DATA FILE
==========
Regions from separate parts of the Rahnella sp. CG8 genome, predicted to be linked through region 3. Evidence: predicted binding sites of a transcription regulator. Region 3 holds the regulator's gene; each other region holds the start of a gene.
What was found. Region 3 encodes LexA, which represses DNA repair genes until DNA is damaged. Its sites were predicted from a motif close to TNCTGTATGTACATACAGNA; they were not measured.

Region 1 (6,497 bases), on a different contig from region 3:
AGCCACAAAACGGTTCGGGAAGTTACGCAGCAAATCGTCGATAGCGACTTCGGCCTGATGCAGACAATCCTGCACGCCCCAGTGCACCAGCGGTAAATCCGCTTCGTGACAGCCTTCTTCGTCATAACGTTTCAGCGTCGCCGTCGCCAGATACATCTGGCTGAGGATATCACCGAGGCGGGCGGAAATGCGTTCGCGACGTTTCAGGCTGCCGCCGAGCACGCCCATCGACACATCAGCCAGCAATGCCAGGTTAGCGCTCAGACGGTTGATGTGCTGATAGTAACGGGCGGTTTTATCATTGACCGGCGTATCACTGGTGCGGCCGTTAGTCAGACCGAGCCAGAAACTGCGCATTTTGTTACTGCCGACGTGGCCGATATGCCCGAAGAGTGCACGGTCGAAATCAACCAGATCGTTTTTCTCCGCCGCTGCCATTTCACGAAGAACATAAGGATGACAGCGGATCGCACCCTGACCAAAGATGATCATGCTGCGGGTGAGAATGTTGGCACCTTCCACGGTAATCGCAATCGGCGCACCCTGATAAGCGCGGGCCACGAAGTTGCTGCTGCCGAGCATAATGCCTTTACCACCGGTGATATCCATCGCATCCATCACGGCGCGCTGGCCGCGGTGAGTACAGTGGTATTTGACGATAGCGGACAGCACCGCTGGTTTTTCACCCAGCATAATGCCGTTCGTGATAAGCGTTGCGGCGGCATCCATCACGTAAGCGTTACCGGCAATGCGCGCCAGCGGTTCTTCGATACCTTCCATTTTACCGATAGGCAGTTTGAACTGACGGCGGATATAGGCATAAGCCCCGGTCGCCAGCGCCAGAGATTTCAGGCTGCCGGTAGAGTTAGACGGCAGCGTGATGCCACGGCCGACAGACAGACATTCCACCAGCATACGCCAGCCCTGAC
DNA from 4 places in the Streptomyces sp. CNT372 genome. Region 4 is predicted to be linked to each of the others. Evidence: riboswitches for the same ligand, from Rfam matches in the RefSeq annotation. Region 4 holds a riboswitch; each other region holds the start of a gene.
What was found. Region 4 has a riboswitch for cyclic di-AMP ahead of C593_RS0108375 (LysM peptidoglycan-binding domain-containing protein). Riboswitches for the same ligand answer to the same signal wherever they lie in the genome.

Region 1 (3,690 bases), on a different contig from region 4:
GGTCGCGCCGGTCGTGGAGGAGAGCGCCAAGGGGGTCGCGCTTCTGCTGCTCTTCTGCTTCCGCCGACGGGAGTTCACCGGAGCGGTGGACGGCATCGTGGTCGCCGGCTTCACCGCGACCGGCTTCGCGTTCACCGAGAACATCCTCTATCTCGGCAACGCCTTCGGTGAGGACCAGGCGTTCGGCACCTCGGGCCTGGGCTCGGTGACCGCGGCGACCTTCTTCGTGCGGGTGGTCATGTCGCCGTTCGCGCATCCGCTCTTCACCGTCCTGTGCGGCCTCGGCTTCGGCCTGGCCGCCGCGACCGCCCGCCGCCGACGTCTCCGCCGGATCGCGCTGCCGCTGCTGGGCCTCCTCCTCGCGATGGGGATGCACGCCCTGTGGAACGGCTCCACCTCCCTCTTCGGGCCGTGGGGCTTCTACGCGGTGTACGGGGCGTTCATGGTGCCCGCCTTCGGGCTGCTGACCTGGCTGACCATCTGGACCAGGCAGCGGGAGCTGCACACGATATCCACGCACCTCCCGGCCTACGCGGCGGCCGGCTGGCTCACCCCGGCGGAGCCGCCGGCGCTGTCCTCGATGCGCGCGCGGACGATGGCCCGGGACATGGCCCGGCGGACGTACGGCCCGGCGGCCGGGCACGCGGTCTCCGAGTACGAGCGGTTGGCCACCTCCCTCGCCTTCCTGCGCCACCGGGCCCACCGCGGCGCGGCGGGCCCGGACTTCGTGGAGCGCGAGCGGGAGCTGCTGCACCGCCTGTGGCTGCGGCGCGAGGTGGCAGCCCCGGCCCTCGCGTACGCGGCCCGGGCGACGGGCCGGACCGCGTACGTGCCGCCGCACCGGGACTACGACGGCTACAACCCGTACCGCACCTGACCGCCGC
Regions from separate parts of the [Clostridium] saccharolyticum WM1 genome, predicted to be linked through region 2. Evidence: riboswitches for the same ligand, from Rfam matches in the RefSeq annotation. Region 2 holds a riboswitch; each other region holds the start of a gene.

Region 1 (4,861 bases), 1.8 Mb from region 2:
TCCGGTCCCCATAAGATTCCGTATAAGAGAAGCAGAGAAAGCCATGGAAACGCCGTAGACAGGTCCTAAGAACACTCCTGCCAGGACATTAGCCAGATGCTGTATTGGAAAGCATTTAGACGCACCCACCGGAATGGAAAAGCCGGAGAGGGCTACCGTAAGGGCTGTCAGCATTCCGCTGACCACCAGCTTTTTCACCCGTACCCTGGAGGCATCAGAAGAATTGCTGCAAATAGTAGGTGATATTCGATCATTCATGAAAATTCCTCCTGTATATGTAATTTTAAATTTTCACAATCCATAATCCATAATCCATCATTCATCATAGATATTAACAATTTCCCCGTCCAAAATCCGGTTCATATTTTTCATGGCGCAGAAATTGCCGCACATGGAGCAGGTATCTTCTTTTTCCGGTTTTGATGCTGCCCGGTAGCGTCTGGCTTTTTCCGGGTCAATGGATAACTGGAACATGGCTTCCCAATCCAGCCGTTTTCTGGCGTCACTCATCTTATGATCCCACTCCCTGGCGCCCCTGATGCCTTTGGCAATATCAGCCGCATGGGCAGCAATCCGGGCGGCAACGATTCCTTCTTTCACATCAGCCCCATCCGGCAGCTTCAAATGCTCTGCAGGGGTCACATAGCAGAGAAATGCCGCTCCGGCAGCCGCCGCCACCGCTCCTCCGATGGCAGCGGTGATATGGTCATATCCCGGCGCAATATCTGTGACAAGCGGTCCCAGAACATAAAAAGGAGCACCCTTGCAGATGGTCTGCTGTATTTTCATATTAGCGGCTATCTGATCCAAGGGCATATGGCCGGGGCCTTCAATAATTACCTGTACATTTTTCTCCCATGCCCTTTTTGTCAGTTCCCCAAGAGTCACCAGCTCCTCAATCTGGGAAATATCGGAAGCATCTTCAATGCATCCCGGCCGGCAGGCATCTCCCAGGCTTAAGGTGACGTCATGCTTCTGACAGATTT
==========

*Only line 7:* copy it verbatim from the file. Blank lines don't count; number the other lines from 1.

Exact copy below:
Region 1 (3,690 bases), on a different contig from region 4: